“Tearing down our childhood cartoon idols”
Los Angeles-based artist Matt Gondek is known for painting what he calls “deconstructive pop art”. Particularly influenced by Pop Art giants such as Andy Warhol and Roy Lichtenstein and contemporary artists like Jeff Koons and KAWS, Gondek uses familiar popular icons from comic books and cartoons, who are often idolised like modern-day gods, and then deconstructs them, in a punk-spirit act of rebellion and anti-conformity.
Born in 1982, Matt Gondek’s artistic language is rooted in ‘90s popular culture which we find in the images and characters prevalent in his work. By twisting and deconstructing famous cartoon icons like Bugs Bunny or Homer Simpson, Gondek somewhat visually and symbolically deprives them of their power and authority in our culture. Instinctively, we are disturbed by seeing such familiar brand characters, which we associate with the fun and sounds of childhood, distorted and demounted. However, Gondek’s crisp lines, sharp colours and the cartoon tone of each work feels so familiar and “right”, the scenes remain playful and disarming.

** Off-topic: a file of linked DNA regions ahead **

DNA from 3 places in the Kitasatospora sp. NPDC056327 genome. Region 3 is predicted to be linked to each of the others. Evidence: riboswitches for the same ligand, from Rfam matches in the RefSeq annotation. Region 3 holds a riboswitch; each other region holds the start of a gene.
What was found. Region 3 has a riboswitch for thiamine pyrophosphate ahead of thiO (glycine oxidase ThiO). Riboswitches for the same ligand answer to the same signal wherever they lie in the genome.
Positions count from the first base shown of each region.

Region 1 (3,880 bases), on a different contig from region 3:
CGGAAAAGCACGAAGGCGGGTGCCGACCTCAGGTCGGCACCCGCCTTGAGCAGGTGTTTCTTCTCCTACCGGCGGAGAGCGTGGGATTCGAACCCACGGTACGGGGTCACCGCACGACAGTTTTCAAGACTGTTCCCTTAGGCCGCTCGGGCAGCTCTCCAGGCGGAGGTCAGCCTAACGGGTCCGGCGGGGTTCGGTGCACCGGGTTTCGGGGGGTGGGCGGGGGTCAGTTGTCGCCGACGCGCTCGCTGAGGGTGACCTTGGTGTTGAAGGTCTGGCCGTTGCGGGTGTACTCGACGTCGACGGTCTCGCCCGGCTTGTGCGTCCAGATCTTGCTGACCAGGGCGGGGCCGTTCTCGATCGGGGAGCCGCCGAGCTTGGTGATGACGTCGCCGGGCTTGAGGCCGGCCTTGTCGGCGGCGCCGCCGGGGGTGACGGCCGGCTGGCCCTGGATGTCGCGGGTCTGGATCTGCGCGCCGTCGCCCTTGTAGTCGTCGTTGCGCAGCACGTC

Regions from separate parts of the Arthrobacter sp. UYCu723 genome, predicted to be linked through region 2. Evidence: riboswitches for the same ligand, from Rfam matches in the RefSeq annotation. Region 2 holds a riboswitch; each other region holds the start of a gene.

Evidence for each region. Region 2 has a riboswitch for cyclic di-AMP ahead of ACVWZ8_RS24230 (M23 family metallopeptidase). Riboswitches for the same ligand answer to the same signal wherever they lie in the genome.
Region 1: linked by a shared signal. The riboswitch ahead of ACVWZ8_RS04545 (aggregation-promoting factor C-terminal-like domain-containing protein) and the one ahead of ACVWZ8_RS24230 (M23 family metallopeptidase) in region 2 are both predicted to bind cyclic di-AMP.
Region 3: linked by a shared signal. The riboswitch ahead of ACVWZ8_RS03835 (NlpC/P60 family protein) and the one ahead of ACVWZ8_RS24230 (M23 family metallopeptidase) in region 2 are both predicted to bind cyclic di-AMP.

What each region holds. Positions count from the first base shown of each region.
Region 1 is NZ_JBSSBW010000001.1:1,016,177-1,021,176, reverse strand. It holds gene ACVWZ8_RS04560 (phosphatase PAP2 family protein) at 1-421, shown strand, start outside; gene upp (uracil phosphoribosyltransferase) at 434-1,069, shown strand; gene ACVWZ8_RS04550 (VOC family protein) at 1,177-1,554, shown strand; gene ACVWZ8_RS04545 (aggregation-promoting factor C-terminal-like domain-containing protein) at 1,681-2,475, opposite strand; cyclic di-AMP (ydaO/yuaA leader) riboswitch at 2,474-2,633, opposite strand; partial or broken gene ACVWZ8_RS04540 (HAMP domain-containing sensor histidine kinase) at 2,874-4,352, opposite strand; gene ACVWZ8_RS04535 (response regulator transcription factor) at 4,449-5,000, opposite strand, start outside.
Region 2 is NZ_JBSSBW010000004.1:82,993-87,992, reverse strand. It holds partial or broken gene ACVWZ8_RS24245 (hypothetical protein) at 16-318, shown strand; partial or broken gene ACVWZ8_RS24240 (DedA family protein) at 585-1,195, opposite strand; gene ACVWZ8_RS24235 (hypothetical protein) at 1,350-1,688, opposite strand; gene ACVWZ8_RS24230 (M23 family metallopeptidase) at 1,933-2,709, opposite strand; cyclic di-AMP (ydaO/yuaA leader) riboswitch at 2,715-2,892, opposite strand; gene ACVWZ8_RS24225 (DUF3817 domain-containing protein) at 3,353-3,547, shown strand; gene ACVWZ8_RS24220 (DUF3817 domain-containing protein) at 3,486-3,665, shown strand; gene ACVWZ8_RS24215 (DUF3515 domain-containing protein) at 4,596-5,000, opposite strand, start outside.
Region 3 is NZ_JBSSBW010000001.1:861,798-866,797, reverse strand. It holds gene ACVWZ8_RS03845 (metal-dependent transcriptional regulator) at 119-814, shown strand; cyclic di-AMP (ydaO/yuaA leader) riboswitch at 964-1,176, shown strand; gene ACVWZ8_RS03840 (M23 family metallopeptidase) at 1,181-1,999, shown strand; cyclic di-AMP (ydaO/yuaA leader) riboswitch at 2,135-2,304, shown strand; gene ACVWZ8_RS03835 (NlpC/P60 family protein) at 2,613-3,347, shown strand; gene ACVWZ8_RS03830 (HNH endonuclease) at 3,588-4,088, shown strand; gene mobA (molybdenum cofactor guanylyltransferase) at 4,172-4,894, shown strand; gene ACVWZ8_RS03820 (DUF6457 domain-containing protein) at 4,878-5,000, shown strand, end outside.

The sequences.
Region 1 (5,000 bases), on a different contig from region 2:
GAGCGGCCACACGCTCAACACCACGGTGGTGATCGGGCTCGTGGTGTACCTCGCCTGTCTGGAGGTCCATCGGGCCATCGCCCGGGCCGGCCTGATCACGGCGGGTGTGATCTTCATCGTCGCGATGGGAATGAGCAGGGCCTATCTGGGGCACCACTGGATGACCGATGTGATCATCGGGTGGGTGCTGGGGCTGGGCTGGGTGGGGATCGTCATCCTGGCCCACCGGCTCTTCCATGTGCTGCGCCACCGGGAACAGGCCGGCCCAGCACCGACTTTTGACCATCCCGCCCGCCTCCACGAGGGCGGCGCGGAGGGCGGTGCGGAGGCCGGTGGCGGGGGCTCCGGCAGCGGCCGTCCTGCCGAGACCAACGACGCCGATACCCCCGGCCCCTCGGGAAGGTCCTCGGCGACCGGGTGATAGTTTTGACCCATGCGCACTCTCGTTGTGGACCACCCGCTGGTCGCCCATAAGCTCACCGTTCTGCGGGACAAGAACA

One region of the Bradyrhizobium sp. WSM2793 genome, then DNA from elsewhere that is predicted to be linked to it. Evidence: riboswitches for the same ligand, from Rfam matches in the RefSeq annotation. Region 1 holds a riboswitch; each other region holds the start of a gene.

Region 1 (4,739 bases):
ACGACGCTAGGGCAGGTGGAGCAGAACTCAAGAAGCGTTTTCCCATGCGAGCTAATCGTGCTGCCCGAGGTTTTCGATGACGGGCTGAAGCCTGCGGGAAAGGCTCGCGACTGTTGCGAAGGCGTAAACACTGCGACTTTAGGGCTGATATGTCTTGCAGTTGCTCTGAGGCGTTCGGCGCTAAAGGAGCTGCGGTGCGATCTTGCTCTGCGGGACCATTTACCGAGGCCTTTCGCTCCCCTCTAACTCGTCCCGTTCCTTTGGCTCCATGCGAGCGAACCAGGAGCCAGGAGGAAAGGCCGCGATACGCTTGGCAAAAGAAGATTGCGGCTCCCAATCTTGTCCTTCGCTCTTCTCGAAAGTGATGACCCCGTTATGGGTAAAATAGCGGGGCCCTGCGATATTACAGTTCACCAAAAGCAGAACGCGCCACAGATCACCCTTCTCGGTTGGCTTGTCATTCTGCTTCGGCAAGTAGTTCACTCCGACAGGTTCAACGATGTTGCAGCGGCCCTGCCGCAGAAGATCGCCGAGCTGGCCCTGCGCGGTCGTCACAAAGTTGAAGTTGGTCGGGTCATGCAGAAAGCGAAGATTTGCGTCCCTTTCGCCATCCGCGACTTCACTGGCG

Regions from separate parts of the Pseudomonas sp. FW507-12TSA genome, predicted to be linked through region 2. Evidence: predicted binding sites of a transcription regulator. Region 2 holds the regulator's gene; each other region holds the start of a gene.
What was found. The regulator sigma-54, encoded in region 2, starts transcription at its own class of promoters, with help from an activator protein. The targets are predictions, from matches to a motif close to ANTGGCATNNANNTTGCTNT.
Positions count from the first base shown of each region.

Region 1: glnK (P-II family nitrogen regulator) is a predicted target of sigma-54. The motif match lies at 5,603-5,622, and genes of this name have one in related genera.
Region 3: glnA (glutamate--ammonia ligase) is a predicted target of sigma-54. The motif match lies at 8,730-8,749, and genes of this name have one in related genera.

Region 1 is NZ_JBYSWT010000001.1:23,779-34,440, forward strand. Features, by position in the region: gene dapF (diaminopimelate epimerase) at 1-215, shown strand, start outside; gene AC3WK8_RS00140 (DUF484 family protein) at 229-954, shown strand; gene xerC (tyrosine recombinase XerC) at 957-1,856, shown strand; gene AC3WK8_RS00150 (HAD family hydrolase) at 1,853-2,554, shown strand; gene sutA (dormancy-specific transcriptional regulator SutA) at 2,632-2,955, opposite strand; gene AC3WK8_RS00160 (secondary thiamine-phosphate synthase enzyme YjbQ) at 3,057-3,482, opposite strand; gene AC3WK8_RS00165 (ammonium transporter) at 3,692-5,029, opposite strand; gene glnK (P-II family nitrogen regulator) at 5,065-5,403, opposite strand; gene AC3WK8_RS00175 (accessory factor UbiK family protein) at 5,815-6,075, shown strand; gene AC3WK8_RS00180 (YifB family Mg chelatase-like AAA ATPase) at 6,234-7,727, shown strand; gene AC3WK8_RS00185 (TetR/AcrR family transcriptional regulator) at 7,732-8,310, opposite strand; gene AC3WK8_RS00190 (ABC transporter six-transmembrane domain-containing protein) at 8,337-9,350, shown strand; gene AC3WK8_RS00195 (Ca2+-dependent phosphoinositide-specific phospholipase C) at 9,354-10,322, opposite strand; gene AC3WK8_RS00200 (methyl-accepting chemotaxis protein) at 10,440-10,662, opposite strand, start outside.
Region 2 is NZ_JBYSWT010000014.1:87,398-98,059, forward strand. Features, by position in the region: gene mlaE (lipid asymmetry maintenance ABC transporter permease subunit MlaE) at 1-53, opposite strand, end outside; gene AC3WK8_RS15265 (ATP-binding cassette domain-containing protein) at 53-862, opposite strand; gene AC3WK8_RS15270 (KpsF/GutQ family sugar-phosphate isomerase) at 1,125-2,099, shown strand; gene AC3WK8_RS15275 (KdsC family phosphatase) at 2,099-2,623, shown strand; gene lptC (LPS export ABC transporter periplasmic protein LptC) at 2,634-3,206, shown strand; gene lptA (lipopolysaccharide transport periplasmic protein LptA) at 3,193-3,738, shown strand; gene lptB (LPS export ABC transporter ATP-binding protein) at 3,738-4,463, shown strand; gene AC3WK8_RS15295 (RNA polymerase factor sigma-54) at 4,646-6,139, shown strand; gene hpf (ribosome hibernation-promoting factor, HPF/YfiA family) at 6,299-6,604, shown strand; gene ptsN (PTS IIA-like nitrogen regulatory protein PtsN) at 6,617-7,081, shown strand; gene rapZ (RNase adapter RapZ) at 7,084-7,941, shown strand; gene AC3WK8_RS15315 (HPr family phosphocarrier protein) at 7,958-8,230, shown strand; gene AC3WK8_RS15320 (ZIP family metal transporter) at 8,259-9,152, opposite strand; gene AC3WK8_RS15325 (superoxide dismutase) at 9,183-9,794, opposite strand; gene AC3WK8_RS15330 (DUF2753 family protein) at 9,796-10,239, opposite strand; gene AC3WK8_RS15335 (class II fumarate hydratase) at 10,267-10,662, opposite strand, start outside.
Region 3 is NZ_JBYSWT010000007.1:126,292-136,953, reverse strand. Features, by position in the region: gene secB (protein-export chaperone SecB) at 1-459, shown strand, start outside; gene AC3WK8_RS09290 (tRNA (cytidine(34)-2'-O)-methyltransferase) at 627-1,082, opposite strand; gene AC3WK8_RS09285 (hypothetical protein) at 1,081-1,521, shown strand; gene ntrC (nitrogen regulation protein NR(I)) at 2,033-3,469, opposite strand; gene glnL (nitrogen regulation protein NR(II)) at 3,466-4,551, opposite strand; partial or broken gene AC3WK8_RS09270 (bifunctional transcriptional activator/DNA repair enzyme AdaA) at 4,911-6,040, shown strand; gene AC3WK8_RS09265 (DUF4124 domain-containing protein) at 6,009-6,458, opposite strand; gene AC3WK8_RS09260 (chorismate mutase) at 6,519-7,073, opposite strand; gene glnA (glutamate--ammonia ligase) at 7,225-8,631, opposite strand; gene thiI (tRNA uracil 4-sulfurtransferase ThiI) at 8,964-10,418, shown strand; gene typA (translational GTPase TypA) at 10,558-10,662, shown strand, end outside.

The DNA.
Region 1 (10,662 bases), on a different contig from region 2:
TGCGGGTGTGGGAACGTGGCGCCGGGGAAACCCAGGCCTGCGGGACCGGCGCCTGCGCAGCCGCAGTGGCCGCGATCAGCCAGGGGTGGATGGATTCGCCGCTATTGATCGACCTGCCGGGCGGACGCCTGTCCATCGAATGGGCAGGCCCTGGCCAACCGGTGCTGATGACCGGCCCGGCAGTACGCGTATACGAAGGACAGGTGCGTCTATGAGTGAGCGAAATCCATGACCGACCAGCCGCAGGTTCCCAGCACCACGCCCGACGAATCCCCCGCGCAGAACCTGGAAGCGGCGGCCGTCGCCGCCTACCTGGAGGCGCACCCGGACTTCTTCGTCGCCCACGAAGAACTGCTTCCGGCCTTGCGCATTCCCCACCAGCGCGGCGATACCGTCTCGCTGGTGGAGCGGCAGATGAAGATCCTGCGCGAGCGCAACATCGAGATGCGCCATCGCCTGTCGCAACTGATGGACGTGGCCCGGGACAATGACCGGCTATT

Matt Gondek started his career as a graphic designer and illustrator before making the leap to contemporary artist. Today, he is a world-famous artist working across murals, NFTs, sculpture and painting and has sold-out exhibitions in his home of Los Angeles as well as New York, Paris, Bangkok, and Hong Kong to his name.